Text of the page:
The effectiveness of a ‘Code Red’ transfusion request policy initiated by pre-hospital physicians



      Major trauma is a leading cause of mortality and serious morbidity. Recent approaches to life-threatening traumatic haemorrhage have emphasized the importance of early blood product transfusion. We have implemented a pre-hospital transfusion request policy where a pre-hospital physician can request the presence of a major transfusion pack on arrival at the destination trauma centre.


      This study was performed to establish whether three simple criteria (1) suspicion or evidence of active haemorrhage (2) systolic BP <90 mmHg (3) failure of blood pressure to respond to an intravenous fluid bolus) which were used to activate a pre-hospital ‘Code Red’ transfusion request accurately identified seriously injured patients who required transfusion on arrival at hospital.


      Prospective evaluation of all pre-hospital ‘Code Red’ requests over a 30-month period (August 2008–May 2011) was performed for patients transported to a major trauma centre. Mechanism of injury, Injury Severity Score, hospital mortality, and use of blood products were recorded. Patients were followed up to hospital discharge.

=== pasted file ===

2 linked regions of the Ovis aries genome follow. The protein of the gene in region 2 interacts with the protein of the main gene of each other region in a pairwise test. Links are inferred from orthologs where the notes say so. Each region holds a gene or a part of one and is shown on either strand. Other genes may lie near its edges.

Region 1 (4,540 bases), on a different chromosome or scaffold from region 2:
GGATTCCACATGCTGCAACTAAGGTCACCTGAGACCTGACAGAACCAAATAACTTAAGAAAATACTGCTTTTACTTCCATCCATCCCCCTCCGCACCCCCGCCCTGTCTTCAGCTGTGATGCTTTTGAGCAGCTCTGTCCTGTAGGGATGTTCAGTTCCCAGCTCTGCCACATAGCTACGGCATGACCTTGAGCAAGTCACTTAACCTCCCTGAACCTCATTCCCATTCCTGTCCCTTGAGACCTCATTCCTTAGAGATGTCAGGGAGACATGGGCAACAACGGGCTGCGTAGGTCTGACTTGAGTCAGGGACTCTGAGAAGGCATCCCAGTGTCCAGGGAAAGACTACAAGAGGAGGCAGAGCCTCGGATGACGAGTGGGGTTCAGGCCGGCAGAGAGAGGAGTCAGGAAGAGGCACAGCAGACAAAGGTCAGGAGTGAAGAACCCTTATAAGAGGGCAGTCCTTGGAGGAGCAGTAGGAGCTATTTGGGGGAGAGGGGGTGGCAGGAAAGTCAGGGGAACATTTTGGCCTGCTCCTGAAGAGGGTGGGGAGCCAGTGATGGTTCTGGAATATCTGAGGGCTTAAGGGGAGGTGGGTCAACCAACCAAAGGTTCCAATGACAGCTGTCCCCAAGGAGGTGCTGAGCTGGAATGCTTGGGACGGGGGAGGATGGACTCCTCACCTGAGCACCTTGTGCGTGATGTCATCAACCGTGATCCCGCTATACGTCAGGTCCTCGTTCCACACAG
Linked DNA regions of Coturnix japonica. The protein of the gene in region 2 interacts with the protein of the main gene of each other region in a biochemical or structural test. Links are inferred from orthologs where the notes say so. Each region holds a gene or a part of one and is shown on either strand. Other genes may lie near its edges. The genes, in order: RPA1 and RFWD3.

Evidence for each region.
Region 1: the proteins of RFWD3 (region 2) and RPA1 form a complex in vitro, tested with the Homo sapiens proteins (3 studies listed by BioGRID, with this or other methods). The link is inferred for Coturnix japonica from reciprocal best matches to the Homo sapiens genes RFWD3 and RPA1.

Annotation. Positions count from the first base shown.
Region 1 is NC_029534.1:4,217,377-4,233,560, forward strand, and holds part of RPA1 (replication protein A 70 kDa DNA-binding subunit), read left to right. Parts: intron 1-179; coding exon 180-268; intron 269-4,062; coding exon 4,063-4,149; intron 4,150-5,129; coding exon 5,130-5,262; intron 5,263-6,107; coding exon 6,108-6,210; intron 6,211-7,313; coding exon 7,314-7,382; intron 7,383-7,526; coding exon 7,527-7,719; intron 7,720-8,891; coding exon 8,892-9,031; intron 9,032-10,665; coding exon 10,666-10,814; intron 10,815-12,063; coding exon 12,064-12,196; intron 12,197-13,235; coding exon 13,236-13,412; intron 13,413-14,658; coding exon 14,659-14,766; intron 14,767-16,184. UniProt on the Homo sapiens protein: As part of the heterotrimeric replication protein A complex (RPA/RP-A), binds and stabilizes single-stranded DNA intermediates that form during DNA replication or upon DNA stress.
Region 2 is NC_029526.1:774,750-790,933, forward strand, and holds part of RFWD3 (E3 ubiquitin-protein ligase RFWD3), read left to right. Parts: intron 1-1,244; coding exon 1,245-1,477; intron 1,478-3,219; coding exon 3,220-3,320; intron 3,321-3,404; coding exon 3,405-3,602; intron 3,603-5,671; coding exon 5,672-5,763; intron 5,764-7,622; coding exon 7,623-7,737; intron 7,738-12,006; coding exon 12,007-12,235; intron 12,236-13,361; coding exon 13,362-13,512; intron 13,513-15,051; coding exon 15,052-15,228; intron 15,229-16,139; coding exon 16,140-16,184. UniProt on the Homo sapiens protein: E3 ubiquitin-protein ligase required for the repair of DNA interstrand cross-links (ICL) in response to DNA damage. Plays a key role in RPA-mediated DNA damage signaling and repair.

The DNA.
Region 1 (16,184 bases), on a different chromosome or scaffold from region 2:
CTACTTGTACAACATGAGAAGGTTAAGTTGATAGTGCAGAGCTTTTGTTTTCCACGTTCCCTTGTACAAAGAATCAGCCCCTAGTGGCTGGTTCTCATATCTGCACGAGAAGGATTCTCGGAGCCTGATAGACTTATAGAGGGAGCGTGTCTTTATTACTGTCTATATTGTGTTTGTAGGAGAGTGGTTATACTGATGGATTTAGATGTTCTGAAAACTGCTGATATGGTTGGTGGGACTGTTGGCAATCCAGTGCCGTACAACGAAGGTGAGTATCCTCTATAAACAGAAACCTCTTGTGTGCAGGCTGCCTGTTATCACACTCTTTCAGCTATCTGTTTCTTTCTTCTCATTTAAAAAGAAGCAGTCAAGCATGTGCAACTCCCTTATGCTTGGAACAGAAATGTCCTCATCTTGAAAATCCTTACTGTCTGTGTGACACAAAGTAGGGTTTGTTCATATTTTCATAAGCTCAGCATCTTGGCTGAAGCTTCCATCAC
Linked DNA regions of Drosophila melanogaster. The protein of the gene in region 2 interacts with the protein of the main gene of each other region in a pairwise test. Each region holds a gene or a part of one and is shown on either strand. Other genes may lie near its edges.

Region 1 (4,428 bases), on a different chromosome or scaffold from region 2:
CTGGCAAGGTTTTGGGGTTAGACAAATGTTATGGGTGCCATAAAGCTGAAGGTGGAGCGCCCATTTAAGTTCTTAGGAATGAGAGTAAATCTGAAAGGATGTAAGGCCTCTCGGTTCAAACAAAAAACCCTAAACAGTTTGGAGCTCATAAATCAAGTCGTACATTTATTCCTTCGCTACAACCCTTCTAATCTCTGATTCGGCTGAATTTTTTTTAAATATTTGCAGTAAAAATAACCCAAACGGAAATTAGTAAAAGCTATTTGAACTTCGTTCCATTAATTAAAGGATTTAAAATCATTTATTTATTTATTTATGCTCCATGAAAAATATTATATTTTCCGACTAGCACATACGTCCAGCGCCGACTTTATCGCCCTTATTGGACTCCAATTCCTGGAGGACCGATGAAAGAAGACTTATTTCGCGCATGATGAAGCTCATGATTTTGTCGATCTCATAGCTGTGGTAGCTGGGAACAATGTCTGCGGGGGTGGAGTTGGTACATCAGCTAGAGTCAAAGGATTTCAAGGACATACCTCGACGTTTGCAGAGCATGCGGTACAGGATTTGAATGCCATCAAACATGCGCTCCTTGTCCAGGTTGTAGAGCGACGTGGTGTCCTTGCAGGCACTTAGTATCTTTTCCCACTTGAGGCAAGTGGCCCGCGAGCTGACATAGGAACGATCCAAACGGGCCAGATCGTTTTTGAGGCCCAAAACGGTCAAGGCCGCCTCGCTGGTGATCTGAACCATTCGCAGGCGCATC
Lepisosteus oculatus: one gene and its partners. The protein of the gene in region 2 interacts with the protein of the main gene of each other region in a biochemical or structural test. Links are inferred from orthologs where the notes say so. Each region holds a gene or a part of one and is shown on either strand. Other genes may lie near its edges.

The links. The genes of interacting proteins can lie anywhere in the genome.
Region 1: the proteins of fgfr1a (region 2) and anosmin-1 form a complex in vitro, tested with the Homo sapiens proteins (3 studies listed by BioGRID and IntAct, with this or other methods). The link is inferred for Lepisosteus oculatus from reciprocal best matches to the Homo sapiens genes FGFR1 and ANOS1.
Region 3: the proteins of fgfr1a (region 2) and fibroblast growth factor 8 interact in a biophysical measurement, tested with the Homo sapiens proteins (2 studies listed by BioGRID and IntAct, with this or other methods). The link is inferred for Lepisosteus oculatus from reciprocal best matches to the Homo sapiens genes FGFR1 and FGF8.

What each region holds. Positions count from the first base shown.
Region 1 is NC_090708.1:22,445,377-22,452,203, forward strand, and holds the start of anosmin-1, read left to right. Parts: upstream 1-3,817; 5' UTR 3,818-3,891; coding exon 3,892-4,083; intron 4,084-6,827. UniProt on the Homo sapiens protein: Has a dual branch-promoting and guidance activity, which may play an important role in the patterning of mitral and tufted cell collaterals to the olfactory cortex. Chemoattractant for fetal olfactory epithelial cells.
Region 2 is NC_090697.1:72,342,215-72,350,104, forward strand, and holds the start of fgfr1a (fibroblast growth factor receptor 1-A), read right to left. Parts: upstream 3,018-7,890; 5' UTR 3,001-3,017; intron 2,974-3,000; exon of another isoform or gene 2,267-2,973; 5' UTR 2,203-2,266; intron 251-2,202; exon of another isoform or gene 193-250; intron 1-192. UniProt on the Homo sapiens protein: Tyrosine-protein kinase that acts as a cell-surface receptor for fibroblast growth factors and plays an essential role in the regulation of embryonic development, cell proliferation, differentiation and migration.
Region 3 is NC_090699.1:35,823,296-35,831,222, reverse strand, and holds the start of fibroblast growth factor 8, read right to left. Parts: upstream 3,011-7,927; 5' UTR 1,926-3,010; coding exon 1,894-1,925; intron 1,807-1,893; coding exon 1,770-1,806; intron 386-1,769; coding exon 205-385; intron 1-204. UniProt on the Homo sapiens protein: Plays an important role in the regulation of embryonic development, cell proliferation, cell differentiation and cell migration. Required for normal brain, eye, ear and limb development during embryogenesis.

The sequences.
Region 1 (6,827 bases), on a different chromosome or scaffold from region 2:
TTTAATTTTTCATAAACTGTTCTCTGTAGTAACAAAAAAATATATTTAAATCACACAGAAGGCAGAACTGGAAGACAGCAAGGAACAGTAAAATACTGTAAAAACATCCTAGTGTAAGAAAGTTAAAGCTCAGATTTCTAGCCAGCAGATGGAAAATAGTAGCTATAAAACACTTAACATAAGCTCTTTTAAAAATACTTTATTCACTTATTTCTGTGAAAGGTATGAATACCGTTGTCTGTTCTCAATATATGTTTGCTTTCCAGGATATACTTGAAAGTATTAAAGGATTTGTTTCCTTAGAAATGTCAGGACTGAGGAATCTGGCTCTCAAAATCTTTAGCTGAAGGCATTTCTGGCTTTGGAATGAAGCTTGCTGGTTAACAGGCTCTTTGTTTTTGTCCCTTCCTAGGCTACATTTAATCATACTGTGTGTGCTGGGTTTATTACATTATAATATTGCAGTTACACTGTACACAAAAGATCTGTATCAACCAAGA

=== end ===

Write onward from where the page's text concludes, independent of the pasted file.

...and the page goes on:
176 ‘Code Red’ activations were made in the study period. 129 patients were transported to the Trauma Centre. Mechanism of injury was penetrating trauma in 39 (30%) cases, road traffic collision in 58 (45%), falls in 18 (14%) and ‘other’ in 14 (10.8%). Complete data was available for 126 patients. Of the patients reaching hospital, 20 died in the emergency department or operating theatre, 22 died following admission and 84 survived to hospital discharge. Mean Injury Severity Score (ISS) was 29.1. (range 0–66). Overall, 115 (91%) of the patients declared ‘Code Red’ pre-hospital received blood product transfusion after arrival in hospital. Eleven patients did not receive any blood products following hospital admission. In patients declared ‘Code Red’ pre-hospital, mean packed red blood cell transfusion in the first 24-h was 10.4 unit (95% CI 8.4–12.3 unit).


      The use of simple pre-hospital criteria allowed physicians to successfully identify trauma patients with severe injury and a requirement for blood product transfusion. This allowed blood products to be ready on the patient's arrival in a major trauma centre with the potential for earlier transfusion.


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